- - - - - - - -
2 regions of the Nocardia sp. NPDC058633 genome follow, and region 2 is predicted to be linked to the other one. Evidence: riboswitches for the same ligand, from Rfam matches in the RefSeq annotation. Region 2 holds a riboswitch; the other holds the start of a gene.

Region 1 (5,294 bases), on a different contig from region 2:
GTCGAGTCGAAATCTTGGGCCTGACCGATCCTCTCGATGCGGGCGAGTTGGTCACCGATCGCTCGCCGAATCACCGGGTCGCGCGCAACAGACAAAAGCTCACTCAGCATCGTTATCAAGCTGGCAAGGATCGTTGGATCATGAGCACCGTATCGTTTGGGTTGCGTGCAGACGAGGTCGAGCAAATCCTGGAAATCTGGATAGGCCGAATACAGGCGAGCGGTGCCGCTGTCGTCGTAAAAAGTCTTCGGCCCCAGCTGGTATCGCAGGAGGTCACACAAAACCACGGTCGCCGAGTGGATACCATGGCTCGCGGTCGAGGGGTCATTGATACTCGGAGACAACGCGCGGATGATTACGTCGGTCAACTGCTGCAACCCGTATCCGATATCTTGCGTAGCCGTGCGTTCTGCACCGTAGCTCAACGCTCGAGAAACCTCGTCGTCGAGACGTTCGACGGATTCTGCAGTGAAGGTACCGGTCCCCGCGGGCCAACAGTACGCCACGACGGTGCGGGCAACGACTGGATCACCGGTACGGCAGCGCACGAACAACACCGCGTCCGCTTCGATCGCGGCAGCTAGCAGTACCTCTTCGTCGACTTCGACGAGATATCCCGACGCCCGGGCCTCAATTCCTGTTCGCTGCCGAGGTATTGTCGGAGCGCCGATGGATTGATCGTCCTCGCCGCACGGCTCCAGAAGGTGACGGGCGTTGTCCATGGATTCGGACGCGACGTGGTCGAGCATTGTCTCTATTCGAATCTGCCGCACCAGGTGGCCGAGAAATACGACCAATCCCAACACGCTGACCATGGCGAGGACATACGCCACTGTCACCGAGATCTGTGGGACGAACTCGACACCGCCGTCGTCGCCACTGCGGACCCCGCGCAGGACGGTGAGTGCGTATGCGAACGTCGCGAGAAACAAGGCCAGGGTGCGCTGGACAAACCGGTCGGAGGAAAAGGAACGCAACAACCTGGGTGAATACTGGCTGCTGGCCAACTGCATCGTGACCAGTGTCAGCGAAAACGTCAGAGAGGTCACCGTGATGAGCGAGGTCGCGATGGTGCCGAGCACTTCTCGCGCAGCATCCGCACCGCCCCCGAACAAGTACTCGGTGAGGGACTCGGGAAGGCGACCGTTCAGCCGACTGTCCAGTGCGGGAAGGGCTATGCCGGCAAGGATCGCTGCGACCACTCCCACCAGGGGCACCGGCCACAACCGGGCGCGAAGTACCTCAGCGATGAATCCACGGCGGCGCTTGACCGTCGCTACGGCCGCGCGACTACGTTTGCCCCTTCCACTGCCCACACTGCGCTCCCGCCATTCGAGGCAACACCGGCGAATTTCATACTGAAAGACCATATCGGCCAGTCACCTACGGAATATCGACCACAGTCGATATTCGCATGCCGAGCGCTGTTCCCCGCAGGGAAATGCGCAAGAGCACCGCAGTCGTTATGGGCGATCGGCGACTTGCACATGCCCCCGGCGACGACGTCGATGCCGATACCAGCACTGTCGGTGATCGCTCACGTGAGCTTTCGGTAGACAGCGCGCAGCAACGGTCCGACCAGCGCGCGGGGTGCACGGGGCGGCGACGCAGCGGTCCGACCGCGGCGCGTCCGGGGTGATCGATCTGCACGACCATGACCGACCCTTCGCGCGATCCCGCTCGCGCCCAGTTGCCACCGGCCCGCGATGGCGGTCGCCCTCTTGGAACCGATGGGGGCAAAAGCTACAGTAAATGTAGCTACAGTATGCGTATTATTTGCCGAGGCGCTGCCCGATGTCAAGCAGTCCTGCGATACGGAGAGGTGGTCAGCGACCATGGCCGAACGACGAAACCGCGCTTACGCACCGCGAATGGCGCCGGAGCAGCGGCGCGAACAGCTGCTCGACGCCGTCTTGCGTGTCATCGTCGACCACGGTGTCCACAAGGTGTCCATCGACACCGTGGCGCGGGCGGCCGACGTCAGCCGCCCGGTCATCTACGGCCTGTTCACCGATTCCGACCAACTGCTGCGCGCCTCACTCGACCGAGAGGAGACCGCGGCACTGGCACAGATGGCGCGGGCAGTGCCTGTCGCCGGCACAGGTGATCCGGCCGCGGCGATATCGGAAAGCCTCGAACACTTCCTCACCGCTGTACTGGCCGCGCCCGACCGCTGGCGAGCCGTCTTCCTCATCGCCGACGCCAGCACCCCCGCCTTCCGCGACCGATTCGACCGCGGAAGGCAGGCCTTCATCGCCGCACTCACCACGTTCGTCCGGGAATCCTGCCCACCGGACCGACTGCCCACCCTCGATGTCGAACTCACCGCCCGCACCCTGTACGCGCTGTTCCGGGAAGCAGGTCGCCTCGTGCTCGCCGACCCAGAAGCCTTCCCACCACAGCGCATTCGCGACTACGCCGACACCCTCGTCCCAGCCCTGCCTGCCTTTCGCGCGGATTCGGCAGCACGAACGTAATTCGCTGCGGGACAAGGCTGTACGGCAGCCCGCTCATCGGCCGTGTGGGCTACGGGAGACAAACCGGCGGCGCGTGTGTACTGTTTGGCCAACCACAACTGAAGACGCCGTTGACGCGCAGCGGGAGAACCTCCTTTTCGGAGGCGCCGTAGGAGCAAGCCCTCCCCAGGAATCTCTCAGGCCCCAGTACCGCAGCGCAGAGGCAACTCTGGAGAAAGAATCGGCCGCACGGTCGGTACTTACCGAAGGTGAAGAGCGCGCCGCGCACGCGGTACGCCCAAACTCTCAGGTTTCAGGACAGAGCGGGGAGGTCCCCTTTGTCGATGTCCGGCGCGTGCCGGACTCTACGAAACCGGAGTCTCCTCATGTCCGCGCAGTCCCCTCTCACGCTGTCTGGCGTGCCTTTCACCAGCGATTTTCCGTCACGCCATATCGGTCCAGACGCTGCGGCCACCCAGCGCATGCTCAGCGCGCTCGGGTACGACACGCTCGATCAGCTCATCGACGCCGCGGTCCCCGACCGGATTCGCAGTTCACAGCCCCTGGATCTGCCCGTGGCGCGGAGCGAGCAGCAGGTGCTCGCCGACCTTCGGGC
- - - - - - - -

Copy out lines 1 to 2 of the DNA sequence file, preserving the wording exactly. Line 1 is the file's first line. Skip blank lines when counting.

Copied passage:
2 regions of the Nocardia sp. NPDC058633 genome follow, and region 2 is predicted to be linked to the other one. Evidence: riboswitches for the same ligand, from Rfam matches in the RefSeq annotation. Region 2 holds a riboswitch; the other holds the start of a gene.

Region 1 (5,294 bases), on a different contig from region 2: